Join me as I make for a journey through time, space and the history of the cinematic fantasy genre...
Okay, maybe that introduction was a bit ambitious. What I am going to do is share two of my favorite fantasy films with you - two movies that share something essential, but couldn't be more different from each other.
On one hand we have Wolfgang Petersen's 1984 family-adventure-fantasy flick of Die Unendliche Geschichte aka The NeverEnding Story based on Michael Ende's book of the same title. The German classic is part of what I call my 'cinematic fundament', consisting of movies that I watched over and over again as a child. These films have become part of my subconscious conception of the world, life and myself, and I'm trying to revisit them every now and then. As with Never Ending Story, I often don't realize how close these movies are to my heart and mind, since so much has just blended in with my own character. I forgot that I knew all the lines, the soundtrack and the cuts by heart, so it was almost a celestial experience to rewatch the story of a boy who, well, get's caught up in a book. The abstract layer to this never occurred to me when I watched it back in the days, which reminds me of my experience with Dawn of the Dead. As a child, you do recognize and appreciate the fact that the underdog becomes the hero, as is the case in many family movies, but you don't completely grasp the whole span of the idea, of "Yes, it's okay to spend time reading and living these stories as if they were your own".
The other movie, or tale if you may, is the much acclaimed 1953 movie Ugetsu Monogatari aka Tales of a Pale and Mysterious Moon After the Rain by Kenji Mizoguchi. I first watched this movie a couple of days ago but it would probably already make my Top 5 of fantasy, or at least mystery movies. The story is less straight-out fantastic as in Never Ending Story and the movie could be considered more supernaturally influenced than thoroughly fantasy. It's a period drama (jidaigeki) based on a book of the same title by Ueda Akinari. If Never Ending Story is the story a boy getting lost in a fantasy novel, Ugetsu is the story of a man struggling for not only survival but wealth, and getting lost in that search. I would recommend going into the movie as blindly as possible, in order to enjoy the unfolding of the events and the atmosphere. Ugetsu isn't a scary movie, but it's spooky and it has a specific dark, romantic black-and-white Japanese touch to it that I have never seen this way in a film.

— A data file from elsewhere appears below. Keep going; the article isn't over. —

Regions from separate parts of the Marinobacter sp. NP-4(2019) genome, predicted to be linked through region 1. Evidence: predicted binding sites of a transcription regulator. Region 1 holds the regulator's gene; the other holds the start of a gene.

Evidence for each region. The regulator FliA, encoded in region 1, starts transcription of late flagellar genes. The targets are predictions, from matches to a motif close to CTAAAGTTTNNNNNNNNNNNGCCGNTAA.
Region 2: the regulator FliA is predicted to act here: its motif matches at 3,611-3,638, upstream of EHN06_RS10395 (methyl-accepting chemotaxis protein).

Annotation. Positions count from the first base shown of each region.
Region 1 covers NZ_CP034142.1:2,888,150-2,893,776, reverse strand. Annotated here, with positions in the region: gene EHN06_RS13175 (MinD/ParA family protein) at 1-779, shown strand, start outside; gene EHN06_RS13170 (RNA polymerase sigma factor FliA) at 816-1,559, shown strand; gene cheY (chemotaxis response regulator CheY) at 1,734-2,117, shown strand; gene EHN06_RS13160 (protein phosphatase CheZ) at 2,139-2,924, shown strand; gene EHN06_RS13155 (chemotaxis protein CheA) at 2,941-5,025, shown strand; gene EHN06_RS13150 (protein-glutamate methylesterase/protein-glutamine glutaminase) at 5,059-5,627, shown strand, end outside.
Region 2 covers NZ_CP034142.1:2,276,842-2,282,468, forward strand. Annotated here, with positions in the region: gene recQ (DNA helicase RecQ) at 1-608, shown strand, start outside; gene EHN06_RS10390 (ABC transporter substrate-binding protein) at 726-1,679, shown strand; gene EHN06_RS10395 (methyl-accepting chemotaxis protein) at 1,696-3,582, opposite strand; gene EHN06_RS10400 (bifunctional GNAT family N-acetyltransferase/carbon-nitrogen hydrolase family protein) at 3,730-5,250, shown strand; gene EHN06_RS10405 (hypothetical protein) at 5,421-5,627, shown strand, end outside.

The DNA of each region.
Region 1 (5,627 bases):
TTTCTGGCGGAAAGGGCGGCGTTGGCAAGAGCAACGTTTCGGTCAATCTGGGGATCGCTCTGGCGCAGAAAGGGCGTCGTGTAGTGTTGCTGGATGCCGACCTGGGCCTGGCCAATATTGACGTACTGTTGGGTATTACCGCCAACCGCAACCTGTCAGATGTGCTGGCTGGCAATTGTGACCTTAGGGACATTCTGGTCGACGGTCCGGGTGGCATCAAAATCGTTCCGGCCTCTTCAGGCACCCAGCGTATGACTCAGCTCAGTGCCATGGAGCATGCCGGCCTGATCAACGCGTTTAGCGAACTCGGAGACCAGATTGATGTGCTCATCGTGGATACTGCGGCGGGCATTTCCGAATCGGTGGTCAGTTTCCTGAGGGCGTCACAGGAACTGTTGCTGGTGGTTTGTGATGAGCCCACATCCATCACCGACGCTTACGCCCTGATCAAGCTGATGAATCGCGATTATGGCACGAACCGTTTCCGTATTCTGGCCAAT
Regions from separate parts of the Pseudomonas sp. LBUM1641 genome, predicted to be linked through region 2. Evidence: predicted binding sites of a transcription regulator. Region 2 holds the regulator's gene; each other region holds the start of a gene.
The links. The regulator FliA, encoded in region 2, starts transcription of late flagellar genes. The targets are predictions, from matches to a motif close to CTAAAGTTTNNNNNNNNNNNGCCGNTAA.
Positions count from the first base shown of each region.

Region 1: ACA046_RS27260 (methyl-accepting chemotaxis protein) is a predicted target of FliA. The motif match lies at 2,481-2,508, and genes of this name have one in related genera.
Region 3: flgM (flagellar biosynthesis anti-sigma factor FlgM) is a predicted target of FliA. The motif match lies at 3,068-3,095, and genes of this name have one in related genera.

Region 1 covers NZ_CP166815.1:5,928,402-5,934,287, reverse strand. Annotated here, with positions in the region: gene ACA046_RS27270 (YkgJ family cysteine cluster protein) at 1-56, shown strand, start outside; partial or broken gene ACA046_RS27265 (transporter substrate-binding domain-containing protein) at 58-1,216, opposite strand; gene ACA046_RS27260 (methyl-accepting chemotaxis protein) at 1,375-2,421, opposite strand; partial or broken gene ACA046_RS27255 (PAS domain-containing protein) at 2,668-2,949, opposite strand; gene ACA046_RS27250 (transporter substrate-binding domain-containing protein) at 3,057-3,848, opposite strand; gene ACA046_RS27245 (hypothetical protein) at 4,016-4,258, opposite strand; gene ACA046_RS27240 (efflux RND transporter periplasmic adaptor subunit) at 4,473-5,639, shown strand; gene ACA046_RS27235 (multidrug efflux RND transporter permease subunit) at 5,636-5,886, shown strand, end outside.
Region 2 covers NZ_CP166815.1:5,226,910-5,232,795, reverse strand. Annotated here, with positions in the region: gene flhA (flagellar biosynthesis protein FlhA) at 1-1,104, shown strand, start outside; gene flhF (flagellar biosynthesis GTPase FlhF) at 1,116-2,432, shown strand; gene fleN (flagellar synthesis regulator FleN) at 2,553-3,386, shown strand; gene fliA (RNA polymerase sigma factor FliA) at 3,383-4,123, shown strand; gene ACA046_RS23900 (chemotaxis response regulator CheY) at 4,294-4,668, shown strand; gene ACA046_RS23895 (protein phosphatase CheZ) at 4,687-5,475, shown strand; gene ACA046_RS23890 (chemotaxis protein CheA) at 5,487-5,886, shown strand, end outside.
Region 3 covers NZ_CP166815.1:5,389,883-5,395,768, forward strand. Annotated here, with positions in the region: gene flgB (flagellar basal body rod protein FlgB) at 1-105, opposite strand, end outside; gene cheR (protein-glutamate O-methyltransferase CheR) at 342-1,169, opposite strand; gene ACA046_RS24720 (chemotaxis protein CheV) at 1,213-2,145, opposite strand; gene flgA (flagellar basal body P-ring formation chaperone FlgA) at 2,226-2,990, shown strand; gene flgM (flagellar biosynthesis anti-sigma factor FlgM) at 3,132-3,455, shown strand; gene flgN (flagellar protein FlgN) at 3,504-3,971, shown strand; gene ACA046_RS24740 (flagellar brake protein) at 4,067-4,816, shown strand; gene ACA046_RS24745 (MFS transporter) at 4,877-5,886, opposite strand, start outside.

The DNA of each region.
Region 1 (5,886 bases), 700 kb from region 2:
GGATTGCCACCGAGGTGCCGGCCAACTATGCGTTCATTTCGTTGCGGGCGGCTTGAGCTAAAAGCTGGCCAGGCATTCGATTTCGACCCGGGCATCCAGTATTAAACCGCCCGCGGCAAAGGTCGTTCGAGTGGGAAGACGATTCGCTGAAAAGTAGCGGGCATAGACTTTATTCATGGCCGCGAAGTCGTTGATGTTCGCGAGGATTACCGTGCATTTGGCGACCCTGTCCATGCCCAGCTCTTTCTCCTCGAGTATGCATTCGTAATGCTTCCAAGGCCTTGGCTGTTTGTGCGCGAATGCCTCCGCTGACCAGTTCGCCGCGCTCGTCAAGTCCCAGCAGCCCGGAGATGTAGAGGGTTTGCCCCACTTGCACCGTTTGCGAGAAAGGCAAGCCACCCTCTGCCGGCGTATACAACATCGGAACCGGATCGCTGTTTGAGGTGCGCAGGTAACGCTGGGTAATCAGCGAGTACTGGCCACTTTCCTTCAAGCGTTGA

Both movies are also elevated by their beautiful visuals - whether it's the bold, 80s, German vision of fantasy or the clean, classic, haunting shots of a historical Japan from a 50s point-of-view. As I said, the soundtrack of NeverEnding Story is a treat, and although it has been impregnated on my mind through countless watchings, I think it stands out from an objective view as well. Ugetsu's haunting images are also underlined by enchantingly exotic sounds, although it's clearly the visuals that stay in memory the most. I would recommend watching these two movies as a double feature in whatever order you would like to see them, although I'd personally choose the order in which I put together the images for this post. Never Ending Story is more like a hopeful sunset while Ugetsu fully unfolds its magic only at night.
DIE UNENDLICHE GESCHICHTE
campy costumes • The Nothing • a big old book
fans should check out
Labyrinth (1986), The Princess Bride (1987), The Dark Crystal (1982)
pottery • aspiring samurais • interesting eye-brow fashion
fans should check out
Rashomon (1950), Rebecca (1940)
This post was part of the LAMB Foreign Chops: International Fantasy